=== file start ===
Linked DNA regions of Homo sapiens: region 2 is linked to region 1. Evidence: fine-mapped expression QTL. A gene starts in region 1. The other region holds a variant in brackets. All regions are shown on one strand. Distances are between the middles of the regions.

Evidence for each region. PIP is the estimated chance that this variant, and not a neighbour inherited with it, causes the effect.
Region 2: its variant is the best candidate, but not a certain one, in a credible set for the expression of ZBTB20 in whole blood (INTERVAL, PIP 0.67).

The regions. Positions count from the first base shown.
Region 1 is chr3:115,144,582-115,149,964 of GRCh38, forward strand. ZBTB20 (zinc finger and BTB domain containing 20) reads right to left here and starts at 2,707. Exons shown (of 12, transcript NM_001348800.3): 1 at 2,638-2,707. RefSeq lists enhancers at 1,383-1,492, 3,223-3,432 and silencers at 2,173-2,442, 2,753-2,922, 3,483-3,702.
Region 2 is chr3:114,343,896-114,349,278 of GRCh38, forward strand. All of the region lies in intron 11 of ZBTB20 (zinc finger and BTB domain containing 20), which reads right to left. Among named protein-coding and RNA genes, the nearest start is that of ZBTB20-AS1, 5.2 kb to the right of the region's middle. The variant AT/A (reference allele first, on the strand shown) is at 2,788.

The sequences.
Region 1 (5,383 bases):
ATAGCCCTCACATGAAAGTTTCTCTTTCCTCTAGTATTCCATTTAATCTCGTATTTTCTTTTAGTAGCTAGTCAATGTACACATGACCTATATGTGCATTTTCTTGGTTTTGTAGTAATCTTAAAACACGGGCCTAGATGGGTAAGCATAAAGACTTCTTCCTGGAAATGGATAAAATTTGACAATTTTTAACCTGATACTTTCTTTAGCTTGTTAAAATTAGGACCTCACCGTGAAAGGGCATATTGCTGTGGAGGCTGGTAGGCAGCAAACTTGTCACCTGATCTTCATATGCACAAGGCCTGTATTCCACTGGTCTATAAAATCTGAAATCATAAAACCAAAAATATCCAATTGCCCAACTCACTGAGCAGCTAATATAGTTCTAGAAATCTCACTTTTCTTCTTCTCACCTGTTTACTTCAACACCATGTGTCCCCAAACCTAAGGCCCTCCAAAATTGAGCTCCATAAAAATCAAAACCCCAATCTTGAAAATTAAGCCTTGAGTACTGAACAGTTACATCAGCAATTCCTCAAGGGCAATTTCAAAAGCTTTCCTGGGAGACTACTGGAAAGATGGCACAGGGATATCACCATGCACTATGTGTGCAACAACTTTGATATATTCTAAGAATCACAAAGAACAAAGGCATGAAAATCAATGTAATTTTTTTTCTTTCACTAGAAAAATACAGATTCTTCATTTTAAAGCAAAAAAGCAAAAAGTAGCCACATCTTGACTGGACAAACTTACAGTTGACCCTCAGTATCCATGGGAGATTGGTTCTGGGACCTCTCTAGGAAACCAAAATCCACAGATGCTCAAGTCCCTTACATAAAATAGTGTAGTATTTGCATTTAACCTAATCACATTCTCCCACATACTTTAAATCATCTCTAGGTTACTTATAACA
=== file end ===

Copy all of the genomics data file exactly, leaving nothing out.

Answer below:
Linked DNA regions of Homo sapiens: region 2 is linked to region 1. Evidence: fine-mapped expression QTL. A gene starts in region 1. The other region holds a variant in brackets. All regions are shown on one strand. Distances are between the middles of the regions.

Evidence for each region. PIP is the estimated chance that this variant, and not a neighbour inherited with it, causes the effect.
Region 2: its variant is the best candidate, but not a certain one, in a credible set for the expression of ZBTB20 in whole blood (INTERVAL, PIP 0.67).

The regions. Positions count from the first base shown.
Region 1 is chr3:115,144,582-115,149,964 of GRCh38, forward strand. ZBTB20 (zinc finger and BTB domain containing 20) reads right to left here and starts at 2,707. Exons shown (of 12, transcript NM_001348800.3): 1 at 2,638-2,707. RefSeq lists enhancers at 1,383-1,492, 3,223-3,432 and silencers at 2,173-2,442, 2,753-2,922, 3,483-3,702.
Region 2 is chr3:114,343,896-114,349,278 of GRCh38, forward strand. All of the region lies in intron 11 of ZBTB20 (zinc finger and BTB domain containing 20), which reads right to left. Among named protein-coding and RNA genes, the nearest start is that of ZBTB20-AS1, 5.2 kb to the right of the region's middle. The variant AT/A (reference allele first, on the strand shown) is at 2,788.

The sequences.
Region 1 (5,383 bases):
ATAGCCCTCACATGAAAGTTTCTCTTTCCTCTAGTATTCCATTTAATCTCGTATTTTCTTTTAGTAGCTAGTCAATGTACACATGACCTATATGTGCATTTTCTTGGTTTTGTAGTAATCTTAAAACACGGGCCTAGATGGGTAAGCATAAAGACTTCTTCCTGGAAATGGATAAAATTTGACAATTTTTAACCTGATACTTTCTTTAGCTTGTTAAAATTAGGACCTCACCGTGAAAGGGCATATTGCTGTGGAGGCTGGTAGGCAGCAAACTTGTCACCTGATCTTCATATGCACAAGGCCTGTATTCCACTGGTCTATAAAATCTGAAATCATAAAACCAAAAATATCCAATTGCCCAACTCACTGAGCAGCTAATATAGTTCTAGAAATCTCACTTTTCTTCTTCTCACCTGTTTACTTCAACACCATGTGTCCCCAAACCTAAGGCCCTCCAAAATTGAGCTCCATAAAAATCAAAACCCCAATCTTGAAAATTAAGCCTTGAGTACTGAACAGTTACATCAGCAATTCCTCAAGGGCAATTTCAAAAGCTTTCCTGGGAGACTACTGGAAAGATGGCACAGGGATATCACCATGCACTATGTGTGCAACAACTTTGATATATTCTAAGAATCACAAAGAACAAAGGCATGAAAATCAATGTAATTTTTTTTCTTTCACTAGAAAAATACAGATTCTTCATTTTAAAGCAAAAAAGCAAAAAGTAGCCACATCTTGACTGGACAAACTTACAGTTGACCCTCAGTATCCATGGGAGATTGGTTCTGGGACCTCTCTAGGAAACCAAAATCCACAGATGCTCAAGTCCCTTACATAAAATAGTGTAGTATTTGCATTTAACCTAATCACATTCTCCCACATACTTTAAATCATCTCTAGGTTACTTATAACA